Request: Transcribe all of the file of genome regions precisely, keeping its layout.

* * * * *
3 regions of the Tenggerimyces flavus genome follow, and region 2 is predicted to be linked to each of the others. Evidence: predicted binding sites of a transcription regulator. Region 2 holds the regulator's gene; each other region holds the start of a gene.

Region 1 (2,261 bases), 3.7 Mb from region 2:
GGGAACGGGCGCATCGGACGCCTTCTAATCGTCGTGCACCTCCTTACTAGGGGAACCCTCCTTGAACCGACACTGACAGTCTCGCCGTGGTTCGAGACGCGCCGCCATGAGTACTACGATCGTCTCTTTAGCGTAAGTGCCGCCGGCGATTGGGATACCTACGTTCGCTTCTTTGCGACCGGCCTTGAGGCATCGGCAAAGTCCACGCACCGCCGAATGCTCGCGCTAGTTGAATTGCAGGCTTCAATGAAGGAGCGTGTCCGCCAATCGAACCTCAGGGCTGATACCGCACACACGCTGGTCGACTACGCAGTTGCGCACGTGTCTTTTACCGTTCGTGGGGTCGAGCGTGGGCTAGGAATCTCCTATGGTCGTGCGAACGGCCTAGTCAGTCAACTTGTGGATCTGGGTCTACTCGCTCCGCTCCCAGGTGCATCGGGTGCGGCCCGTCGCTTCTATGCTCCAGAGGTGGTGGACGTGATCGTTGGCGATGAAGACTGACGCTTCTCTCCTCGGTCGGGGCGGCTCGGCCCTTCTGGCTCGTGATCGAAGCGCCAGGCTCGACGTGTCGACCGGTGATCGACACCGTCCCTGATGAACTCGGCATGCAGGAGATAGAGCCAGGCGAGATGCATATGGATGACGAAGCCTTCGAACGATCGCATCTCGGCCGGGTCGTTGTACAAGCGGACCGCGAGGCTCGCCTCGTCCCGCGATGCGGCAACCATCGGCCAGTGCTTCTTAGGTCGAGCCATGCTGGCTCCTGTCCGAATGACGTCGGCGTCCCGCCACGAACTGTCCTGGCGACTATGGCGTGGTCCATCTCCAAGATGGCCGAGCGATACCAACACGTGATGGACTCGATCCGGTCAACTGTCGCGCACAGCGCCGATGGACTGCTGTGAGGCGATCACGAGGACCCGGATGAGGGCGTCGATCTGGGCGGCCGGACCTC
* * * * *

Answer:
3 regions of the Tenggerimyces flavus genome follow, and region 2 is predicted to be linked to each of the others. Evidence: predicted binding sites of a transcription regulator. Region 2 holds the regulator's gene; each other region holds the start of a gene.

Region 1 (2,261 bases), 3.7 Mb from region 2:
GGGAACGGGCGCATCGGACGCCTTCTAATCGTCGTGCACCTCCTTACTAGGGGAACCCTCCTTGAACCGACACTGACAGTCTCGCCGTGGTTCGAGACGCGCCGCCATGAGTACTACGATCGTCTCTTTAGCGTAAGTGCCGCCGGCGATTGGGATACCTACGTTCGCTTCTTTGCGACCGGCCTTGAGGCATCGGCAAAGTCCACGCACCGCCGAATGCTCGCGCTAGTTGAATTGCAGGCTTCAATGAAGGAGCGTGTCCGCCAATCGAACCTCAGGGCTGATACCGCACACACGCTGGTCGACTACGCAGTTGCGCACGTGTCTTTTACCGTTCGTGGGGTCGAGCGTGGGCTAGGAATCTCCTATGGTCGTGCGAACGGCCTAGTCAGTCAACTTGTGGATCTGGGTCTACTCGCTCCGCTCCCAGGTGCATCGGGTGCGGCCCGTCGCTTCTATGCTCCAGAGGTGGTGGACGTGATCGTTGGCGATGAAGACTGACGCTTCTCTCCTCGGTCGGGGCGGCTCGGCCCTTCTGGCTCGTGATCGAAGCGCCAGGCTCGACGTGTCGACCGGTGATCGACACCGTCCCTGATGAACTCGGCATGCAGGAGATAGAGCCAGGCGAGATGCATATGGATGACGAAGCCTTCGAACGATCGCATCTCGGCCGGGTCGTTGTACAAGCGGACCGCGAGGCTCGCCTCGTCCCGCGATGCGGCAACCATCGGCCAGTGCTTCTTAGGTCGAGCCATGCTGGCTCCTGTCCGAATGACGTCGGCGTCCCGCCACGAACTGTCCTGGCGACTATGGCGTGGTCCATCTCCAAGATGGCCGAGCGATACCAACACGTGATGGACTCGATCCGGTCAACTGTCGCGCACAGCGCCGATGGACTGCTGTGAGGCGATCACGAGGACCCGGATGAGGGCGTCGATCTGGGCGGCCGGACCTC